“They’re selling drugs down at the mall, and though we know, we don’t tell a single soul,” he quietly announces over a similar, mutedly triumphant folk-rock backdrop in Stray Dog Blues, which wouldn’t be out of place in the Marty Willson-Piper catalog. They follow with the pensive instrumental 1920, its deft echo phrasing and balance of subtly dynamic acoustic guitars and distantly omious kickdrum.

The album’s unexpectedly optimistic, increasingly anthemic title track fades up into a rumbling sway, its icy, echoey, resonant guitar multitracks recalling Pink Floyd’s Animals as well as Nektar’s Journey to the Center of the Eye. From there the band go back to instrumental territory with the delicate, bluegrass-tinged Ruby-khon.

Likewise, Kings of Old has a rustic Strawbs-like intro, then the band leaps into an early Genesis-style vamp with more of that delicious, watery chorus-box guitar they like so much. The deftly fingerpicked final cut, Now Is the Time makes a benedictory, warmly hypnotic coda, complete with a calmly shamanic outro.

A Welcome Return by What’s Left of 70s Psychedelic Legends Nektar

Nektar were one of the greatest psychedelic rock bands of the 70s, sort of the missing link between Pink Floyd and the Grateful Dead. Forty years before crowds of thousands were taking to the streets to protest corporate-fueled global warming, Nektar were putting out records with sidelong, acid-inspired cautionary tales about eco-disaster. After the band’s arguably best and ironically most hopeful album, Recyled, frontman/guitarist Roye Albrighton left. A lacklustre 2004 reunion cd, The Prodigal Stranger, was followed by an unexpectedly transcendent tour, reaffirming that they were still a mesmerizing live act.

Albrighton died three years ago. Since then, bassist Mo Moore and Ron Howden – one of the edgiest and most distinctive rhythm sections of their era – pulled another band together under the Nektar name, adding two guitarists – Randy Dembo and Ryche Chlanda – along with keyboardist Kendall Scott, whose textures match original organist Taff Freeman’s  mghty grandeur. The result is a new album, The Other Side, which hasn’t hit the web yet but turns out to be surprisingly fresh and invigorated. Even if it’s loaded with riffs nicked from Pink Floyd, Steely Dan and the group’s first incarnation.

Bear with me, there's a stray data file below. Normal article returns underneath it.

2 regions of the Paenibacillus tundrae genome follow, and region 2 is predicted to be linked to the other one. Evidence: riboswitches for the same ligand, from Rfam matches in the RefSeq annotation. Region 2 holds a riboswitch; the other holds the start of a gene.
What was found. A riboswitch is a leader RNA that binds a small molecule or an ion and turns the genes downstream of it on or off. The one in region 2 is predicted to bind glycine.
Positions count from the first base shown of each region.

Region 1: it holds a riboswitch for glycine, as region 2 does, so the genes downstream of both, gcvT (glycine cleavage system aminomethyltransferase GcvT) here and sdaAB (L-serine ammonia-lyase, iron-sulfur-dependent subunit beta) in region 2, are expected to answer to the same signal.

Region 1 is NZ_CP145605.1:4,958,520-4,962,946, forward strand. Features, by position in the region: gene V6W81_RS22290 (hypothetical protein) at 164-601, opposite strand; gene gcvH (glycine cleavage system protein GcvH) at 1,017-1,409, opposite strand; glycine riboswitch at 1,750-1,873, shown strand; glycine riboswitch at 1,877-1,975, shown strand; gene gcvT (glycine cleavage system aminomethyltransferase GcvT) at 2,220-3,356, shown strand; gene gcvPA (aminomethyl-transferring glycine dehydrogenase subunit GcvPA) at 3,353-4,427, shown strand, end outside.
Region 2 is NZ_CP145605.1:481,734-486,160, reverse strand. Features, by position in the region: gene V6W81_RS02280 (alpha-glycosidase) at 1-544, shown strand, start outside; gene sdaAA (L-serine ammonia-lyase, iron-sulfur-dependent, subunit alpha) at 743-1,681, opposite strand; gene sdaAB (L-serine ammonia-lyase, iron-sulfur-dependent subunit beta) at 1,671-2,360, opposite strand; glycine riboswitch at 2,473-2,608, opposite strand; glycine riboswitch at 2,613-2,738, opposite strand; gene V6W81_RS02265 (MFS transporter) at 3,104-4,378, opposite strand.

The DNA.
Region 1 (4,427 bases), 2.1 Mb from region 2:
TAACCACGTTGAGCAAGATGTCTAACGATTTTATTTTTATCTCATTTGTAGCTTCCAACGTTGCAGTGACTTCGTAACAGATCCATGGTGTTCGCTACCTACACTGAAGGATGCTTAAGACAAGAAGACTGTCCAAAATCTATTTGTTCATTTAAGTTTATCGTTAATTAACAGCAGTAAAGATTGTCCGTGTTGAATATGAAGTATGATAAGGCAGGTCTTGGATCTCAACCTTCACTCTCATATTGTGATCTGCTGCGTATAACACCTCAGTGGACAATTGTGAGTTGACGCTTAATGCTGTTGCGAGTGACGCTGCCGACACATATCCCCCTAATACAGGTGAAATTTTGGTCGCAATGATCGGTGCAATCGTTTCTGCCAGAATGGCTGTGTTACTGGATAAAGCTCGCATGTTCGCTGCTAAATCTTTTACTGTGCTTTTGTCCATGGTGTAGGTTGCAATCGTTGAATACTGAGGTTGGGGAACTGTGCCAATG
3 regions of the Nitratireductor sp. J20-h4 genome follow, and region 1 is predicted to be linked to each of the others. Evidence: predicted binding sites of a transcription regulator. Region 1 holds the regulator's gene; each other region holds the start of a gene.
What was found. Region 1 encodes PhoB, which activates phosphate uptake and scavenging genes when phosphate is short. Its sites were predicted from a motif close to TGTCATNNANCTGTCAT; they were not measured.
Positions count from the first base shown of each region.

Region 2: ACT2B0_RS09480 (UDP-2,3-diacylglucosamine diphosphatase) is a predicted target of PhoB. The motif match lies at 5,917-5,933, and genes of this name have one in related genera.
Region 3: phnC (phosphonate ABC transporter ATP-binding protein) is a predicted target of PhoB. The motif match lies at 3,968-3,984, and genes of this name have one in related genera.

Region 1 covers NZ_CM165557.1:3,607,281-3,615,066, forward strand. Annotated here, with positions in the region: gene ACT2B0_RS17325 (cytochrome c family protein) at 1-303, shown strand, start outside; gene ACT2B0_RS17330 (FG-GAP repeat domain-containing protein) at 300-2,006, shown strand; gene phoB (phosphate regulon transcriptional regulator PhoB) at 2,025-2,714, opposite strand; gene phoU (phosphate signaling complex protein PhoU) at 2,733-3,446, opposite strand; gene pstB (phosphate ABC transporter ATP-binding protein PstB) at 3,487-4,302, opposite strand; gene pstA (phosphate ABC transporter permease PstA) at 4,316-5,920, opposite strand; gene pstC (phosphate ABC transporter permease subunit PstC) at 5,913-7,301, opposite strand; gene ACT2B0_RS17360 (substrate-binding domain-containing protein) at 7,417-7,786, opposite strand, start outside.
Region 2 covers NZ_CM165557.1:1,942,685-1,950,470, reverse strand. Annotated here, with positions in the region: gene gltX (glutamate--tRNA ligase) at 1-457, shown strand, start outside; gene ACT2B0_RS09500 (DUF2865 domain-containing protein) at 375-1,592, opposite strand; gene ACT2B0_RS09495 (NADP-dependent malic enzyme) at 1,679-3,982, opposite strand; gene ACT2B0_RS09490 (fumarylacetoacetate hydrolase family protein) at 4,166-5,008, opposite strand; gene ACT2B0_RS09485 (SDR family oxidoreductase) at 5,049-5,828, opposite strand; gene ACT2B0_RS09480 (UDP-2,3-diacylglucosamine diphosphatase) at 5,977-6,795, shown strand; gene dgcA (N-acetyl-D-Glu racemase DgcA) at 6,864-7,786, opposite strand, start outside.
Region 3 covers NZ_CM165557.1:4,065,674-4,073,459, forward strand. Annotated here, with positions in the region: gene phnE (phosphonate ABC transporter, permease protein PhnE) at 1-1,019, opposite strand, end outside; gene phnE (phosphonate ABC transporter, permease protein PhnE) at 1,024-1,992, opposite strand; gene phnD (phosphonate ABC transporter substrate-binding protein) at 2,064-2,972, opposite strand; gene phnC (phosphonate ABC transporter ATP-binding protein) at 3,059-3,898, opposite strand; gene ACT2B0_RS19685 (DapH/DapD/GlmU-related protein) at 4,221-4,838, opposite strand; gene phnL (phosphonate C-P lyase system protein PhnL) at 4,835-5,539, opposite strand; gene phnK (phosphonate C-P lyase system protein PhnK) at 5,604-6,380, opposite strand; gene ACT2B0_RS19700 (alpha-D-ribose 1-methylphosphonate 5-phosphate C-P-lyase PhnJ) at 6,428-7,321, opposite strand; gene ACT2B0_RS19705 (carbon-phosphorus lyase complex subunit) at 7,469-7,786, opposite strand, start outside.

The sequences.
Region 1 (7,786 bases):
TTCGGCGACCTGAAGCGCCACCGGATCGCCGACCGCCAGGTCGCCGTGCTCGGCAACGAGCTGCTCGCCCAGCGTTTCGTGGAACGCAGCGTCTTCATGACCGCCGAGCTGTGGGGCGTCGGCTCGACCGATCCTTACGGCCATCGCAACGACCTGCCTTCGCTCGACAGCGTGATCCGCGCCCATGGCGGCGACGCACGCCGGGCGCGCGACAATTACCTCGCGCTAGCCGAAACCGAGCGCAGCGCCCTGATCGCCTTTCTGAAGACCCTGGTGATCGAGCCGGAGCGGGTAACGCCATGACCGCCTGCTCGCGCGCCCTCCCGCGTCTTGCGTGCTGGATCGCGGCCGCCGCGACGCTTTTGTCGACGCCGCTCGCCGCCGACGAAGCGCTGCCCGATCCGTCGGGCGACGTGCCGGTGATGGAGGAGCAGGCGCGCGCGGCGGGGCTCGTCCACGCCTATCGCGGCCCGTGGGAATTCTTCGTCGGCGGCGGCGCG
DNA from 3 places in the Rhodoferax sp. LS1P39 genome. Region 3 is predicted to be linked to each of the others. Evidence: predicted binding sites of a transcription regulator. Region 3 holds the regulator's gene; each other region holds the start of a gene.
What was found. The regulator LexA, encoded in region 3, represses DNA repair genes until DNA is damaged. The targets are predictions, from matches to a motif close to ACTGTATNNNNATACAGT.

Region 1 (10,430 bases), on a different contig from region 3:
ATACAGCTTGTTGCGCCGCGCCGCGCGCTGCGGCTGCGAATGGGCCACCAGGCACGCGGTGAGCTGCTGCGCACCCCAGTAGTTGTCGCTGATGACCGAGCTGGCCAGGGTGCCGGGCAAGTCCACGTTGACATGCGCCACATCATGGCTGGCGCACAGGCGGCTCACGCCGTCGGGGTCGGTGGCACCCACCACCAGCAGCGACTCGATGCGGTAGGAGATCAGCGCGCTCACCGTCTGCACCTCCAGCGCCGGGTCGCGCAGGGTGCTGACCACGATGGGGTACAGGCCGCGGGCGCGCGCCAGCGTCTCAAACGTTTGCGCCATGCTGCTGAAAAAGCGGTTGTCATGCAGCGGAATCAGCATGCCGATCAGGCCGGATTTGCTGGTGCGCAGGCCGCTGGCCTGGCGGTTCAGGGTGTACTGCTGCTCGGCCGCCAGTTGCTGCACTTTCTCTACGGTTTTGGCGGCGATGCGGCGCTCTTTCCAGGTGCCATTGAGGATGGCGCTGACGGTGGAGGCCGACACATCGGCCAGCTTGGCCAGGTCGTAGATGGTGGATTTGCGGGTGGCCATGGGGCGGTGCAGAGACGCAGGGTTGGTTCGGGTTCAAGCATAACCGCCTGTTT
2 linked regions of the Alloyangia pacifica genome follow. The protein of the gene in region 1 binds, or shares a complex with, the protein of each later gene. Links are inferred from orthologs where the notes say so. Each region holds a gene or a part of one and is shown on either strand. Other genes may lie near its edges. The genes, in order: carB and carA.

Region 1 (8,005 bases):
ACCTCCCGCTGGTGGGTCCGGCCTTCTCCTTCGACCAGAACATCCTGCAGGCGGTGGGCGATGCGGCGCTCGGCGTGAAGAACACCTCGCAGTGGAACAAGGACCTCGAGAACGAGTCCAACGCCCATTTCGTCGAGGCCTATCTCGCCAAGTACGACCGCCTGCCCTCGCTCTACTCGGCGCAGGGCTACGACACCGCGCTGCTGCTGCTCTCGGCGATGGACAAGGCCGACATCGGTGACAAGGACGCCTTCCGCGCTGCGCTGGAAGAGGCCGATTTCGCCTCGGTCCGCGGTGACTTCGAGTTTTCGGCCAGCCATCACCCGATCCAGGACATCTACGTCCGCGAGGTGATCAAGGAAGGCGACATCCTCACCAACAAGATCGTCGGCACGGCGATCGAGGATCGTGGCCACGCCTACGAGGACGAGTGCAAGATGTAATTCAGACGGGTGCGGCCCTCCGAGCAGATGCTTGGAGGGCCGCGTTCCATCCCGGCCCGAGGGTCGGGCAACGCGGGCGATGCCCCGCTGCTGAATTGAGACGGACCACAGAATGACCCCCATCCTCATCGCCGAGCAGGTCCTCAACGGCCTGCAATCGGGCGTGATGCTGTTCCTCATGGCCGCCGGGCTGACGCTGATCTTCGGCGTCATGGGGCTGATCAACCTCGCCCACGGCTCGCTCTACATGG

The presence of Albrighton looms immensely over this record, from its innumerable baroque-tinged cascades, to the flaring guitar codas his songs would peak out with. And he had his hand in some of the material on the record, notably Devil’s Door, which opens with his own solo taken from a 1974 concert soundboard recording. The songs are a mix of lavish epics with lofty peaks and desolate valleys, themes morphing into different shapes like an Escher mobius woodcut.

The album opens with a nine-minute tour de force, I’m On Fire, a triumphant, galumphing dinosaur rock anthem that strikes a balance between the baroque and Led Zep, with a bridge that goes from balmy to Pink Floyd Wall grit It’s amazing how vital the rhythm section still is: Moore has the snap and crackle that elevated him above most of the other bassists of his era, and Howden negotiates whatever tricky directions the songs take with typical heavyfooted elegance.

SkyWriter is a a broodingly catchy ballad that Chlanda originally worked up with the band in 1978. I’s closer to ELO than, say, the Dead, with a minimalist Procol Harum-ish organ solo and a searing, Albrightonesque guitar break. The album’s most gargantuan creation is the diptych Love Is/The Other Side, an eighteen-minute monstrosity that begins as a pharaphrase of the Alan Parsons Project’s Eye in the Sky with George Harrison slide guitar grafted on. The segue into the title track raisies the energy a little, shifting back and forth between an orchestral 70s psychedelic sound – Pink Floyd’s Dogs is an obvious reference point – and slicker 80s chorus-box guitar sonics. An unexpected neoromantic piano interlude signals an eventual break in the clouds.

Drifting, a mostly instrumental number in 9/4 time, is another Animals-era Floyd knockoff. Albrighton’s gentle, pastoral intro doesn’t hint at the syncopated 7/4 pulse that Devil’s Door will hit – it’s a shock this metaphorically charged anthem didn’t make it onto a Nektar album, live or in the studio, in its heyday. Scott’s high-beamed, richly textured keys here are one of the album’s high points.

They follow the Synergy-istic keyboard soundscape The Light Beyond with the sweeping, unsettled folk-rock vistas of Look Through Me, Dembo’s twelve-string acoustic guitar front and center. They close the album with Y Can’t I B More Like U, a late Beatlesque ballad that they eventually take bouncing down the hobbit trail. Good to see these guys still vital after all these years.

Torrential Rainy-Day Sounds From All-Acoustic Art-Rock Band the Arcane Insignia